Cindy Hardy needed just one word to describe the whirlwind that’s engulfed her son during his star-making run on this season of American Idol.

“Crazy,” she joked during a phone call before boarding a plane to Los Angeles last weekend. “I’ll leave it at that.”

That’s probably the best word to describe the last few months, when her 18-year-old son Laine Hardy went from being just another contestant to a Top 5 finalist who many consider the frontrunner to win it all.

Hardy and the other singers will return to the stage for America’s vote on Sunday, May 12, at 7 p.m. locally on ABC. Two contestants will be eliminated during the episode, leaving the final three to compete for the American Idol crown during the finale that airs May 19.

A watch party is being held at Crazy Dave's in Livingston for friends, family and fans to cheer on their favorite singer. 

As Cindy Hardy said, crazy.

Despite exploding on the scene in the last 18 months, this isn’t the first time Hardy has competed for an “Idol” title — and that doesn’t even count his short-lived debut on the national reality singing competition last season.

At 16 years old, Hardy competed in Scott Innes’ “Bayou Idol” competition, which welcomed singers of all ages from across Livingston Parish and beyond to perform at North Park in Denham Springs in June 2017.

Though he was still a relatively new singer at the time, Hardy rocked the stage by performing Stevie Ray Vaughan’s hit song “Pride and Joy,” entertaining the crowd with the raspy voice and skilled guitar playing that has now netted him a passionate legion of fans from across the country.

Hardy’s performance was enough to impress the panel of judges — which included country music star Jamie O’Neal — to give him a second-place finish, behind only local singer Chaislyn Jane.

The rest, as Innes said, “is history.”

Hardy auditioned for American Idol later that year, reached the Top 50 before getting eliminated, auditioned again on a whim this season, and now finds himself firmly in the mix for the 17th American Idol crown.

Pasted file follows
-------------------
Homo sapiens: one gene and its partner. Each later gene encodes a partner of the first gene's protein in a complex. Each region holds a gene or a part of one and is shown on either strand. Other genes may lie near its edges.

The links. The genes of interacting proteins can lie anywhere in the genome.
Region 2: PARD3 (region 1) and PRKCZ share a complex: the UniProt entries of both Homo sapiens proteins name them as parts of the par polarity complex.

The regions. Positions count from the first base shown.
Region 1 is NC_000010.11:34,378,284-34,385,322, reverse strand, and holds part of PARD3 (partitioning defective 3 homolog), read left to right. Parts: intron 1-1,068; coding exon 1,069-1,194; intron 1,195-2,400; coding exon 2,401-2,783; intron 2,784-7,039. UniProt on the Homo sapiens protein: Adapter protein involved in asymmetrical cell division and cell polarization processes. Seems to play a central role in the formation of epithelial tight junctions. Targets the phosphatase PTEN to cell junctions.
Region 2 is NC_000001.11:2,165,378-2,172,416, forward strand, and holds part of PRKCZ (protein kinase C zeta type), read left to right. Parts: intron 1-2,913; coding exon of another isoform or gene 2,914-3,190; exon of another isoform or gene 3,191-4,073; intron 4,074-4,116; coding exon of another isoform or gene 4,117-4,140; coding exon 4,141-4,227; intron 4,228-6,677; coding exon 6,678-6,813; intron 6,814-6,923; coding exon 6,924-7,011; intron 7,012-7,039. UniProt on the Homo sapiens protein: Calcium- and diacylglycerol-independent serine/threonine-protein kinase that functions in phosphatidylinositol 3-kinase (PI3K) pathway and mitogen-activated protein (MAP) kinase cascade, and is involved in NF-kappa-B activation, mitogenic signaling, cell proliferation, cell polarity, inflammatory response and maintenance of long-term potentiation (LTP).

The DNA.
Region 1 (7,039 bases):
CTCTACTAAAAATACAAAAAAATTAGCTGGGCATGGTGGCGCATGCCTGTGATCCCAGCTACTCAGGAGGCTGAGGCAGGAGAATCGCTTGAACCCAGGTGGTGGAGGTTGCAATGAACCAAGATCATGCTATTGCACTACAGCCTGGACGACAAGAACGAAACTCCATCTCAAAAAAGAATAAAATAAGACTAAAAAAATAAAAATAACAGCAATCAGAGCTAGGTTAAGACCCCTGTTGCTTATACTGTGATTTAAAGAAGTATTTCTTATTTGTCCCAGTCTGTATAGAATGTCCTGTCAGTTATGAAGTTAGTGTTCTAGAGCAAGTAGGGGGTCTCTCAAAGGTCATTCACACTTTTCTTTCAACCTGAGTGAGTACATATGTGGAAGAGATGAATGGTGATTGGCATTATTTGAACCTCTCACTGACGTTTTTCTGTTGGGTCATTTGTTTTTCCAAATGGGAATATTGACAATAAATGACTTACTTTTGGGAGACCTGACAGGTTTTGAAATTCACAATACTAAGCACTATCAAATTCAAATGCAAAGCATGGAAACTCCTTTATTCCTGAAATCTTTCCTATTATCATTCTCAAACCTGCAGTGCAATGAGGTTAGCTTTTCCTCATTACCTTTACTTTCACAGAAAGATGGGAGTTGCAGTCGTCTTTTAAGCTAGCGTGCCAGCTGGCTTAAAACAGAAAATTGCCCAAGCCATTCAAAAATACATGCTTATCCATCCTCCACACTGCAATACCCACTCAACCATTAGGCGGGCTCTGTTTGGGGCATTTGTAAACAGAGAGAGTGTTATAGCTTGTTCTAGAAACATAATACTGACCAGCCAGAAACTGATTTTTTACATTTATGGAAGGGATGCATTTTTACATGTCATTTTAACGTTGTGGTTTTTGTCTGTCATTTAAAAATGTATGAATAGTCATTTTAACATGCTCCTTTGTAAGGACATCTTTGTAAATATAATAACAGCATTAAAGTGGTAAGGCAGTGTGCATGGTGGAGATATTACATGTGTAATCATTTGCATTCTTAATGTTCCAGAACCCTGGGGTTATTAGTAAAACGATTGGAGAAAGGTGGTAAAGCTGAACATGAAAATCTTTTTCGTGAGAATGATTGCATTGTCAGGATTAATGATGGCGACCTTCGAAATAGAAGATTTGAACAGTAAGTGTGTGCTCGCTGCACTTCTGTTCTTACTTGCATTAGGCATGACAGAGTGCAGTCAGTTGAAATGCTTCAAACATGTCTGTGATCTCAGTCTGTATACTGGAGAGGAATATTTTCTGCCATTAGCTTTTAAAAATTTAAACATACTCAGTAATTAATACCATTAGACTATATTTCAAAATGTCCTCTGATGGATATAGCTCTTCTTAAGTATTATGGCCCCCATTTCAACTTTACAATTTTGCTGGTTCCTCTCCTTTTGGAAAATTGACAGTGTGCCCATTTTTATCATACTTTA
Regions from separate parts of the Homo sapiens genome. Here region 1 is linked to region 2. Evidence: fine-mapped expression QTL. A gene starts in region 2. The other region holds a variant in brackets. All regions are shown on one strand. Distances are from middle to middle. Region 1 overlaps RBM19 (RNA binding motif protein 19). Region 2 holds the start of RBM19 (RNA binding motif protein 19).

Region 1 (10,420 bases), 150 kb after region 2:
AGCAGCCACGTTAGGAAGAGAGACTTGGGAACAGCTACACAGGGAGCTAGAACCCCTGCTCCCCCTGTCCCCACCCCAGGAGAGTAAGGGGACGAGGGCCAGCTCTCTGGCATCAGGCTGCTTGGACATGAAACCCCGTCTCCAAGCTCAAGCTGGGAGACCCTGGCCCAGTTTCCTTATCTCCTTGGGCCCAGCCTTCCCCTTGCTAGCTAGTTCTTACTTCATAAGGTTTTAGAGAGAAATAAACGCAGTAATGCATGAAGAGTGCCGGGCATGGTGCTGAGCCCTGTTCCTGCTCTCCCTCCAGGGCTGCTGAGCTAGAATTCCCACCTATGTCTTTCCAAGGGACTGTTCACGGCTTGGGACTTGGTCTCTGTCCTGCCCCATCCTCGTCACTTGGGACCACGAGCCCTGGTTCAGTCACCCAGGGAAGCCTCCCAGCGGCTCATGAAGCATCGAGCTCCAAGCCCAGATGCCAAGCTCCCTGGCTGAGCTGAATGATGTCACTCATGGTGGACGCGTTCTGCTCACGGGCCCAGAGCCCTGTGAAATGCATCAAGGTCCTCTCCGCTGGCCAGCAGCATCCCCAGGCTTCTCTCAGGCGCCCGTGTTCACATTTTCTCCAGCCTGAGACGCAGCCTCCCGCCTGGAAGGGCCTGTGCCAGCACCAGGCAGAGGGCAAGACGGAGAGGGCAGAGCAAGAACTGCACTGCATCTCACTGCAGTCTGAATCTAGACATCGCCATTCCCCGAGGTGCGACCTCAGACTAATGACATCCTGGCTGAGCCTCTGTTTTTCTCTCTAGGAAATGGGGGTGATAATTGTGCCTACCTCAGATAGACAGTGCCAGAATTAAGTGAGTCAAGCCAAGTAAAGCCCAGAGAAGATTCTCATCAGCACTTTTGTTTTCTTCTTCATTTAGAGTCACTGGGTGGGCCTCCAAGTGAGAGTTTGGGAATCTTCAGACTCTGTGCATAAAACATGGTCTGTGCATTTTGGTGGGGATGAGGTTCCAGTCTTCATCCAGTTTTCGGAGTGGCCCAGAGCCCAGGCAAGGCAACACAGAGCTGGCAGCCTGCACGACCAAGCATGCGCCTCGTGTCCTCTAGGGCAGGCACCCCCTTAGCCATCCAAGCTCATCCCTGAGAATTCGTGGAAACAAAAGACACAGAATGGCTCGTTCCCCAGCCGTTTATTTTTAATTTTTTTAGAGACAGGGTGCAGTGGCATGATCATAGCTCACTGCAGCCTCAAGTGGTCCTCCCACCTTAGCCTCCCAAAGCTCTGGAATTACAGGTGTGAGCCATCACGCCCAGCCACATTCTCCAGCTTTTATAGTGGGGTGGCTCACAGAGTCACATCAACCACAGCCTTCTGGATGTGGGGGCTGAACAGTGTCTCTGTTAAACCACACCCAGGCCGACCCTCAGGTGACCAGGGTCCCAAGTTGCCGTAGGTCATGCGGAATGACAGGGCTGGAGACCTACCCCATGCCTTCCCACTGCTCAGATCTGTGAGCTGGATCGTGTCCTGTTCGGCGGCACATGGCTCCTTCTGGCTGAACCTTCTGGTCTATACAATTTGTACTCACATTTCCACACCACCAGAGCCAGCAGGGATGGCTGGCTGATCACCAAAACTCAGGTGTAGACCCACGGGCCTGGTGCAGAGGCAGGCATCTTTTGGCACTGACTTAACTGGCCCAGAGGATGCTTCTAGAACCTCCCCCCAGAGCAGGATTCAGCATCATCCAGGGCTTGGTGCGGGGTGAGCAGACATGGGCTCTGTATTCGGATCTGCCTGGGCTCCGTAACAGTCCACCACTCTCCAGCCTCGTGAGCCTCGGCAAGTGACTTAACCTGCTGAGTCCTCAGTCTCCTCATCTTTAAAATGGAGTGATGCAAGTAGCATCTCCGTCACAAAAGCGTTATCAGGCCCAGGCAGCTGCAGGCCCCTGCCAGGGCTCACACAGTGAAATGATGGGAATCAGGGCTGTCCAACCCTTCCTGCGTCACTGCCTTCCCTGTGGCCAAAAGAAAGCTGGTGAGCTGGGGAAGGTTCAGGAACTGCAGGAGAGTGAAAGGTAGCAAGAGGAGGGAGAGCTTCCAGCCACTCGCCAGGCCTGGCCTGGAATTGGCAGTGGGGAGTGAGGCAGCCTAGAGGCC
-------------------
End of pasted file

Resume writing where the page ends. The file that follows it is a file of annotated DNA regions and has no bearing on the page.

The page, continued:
Innes said Hardy was originally set to perform at last weekend’s Cajun Country Jam in Denham Springs, but was unable to after reaching the Top 6 on American Idol.

No hard feelings there, Innes said.

“We wanted Laine to be here, but we’re glad he’s not,” he said.

O’Neal, a Platinum-selling country music singer with multiple No. 1 hits and Grammy nominations, said she knew she was witnessing something special during Hardy's Bayou Idol performance. Like Innes, the Nashville recording artist has also kept a watchful eye on Hardy’s rise to fame over the last two years.

As one of the judges for Bayou Idol, O’Neal had a front row seat to the Livingston Parish native before the rest of the country did, and she was instantly impressed.

So what stood out when he performed at Bayou Idol?

O’Neal’s answer: The same thing that stood out the moment Hardy auditioned in front of American Idol judges Katy Perry, Lionel Richie and Luke Bryan in New Orleans, which now seems ages ago.

“His voice,” O’Neal said immediately. “I just remember telling people to turn their camera horizontally because they kept recording it vertically, and it wouldn’t fit on YouTube. I was like, ‘We need to put this on YouTube now. Everyone needs to know this guy.’”

Plenty of people have seen Hardy since, as American Idol has returned to its place atop the television rankings this season — meaning more eyeballs are on Hardy than anyone could’ve imagined during his North Park performance two years ago.

“I remember telling Scott this kid is amazing,” O’Neal said. “He was so painfully shy, but he’s really lost a lot of that shyness now.”

Before graduating from French Settlement High last year, Hardy went to Nashville to record original music with O’Neal. Together, they wrote and produced “Louisiana Lady” and “In the Bayou” — songs that highlight Hardy's backwoods roots. 

He’s continued to grow as an artist since then, O’Neal said.

“He has more command of the stage,” she said. “One thing that probably was good for him was making it on the show and not making it to the top. He wants it so badly now, and when you want something that bad, there’s that feeling of, ‘I’ll show them.’ I feel like that’s a good thing for a performer because you want to show people how great you are and what you can do.

“He’s done that this season, and he’s really upped his game.”

If Hardy reaches the Top 3, he and the other two finalists will fly back to their respective homes for a visit before returning to Los Angeles for the American Idol finale. 

The Town of Livingston is already planning a parade for Hardy in case he reaches the finale, scheduled for Tuesday, May 14. 

After that, who knows?

“The sky’s the limit for Laine,” O’Neal said.

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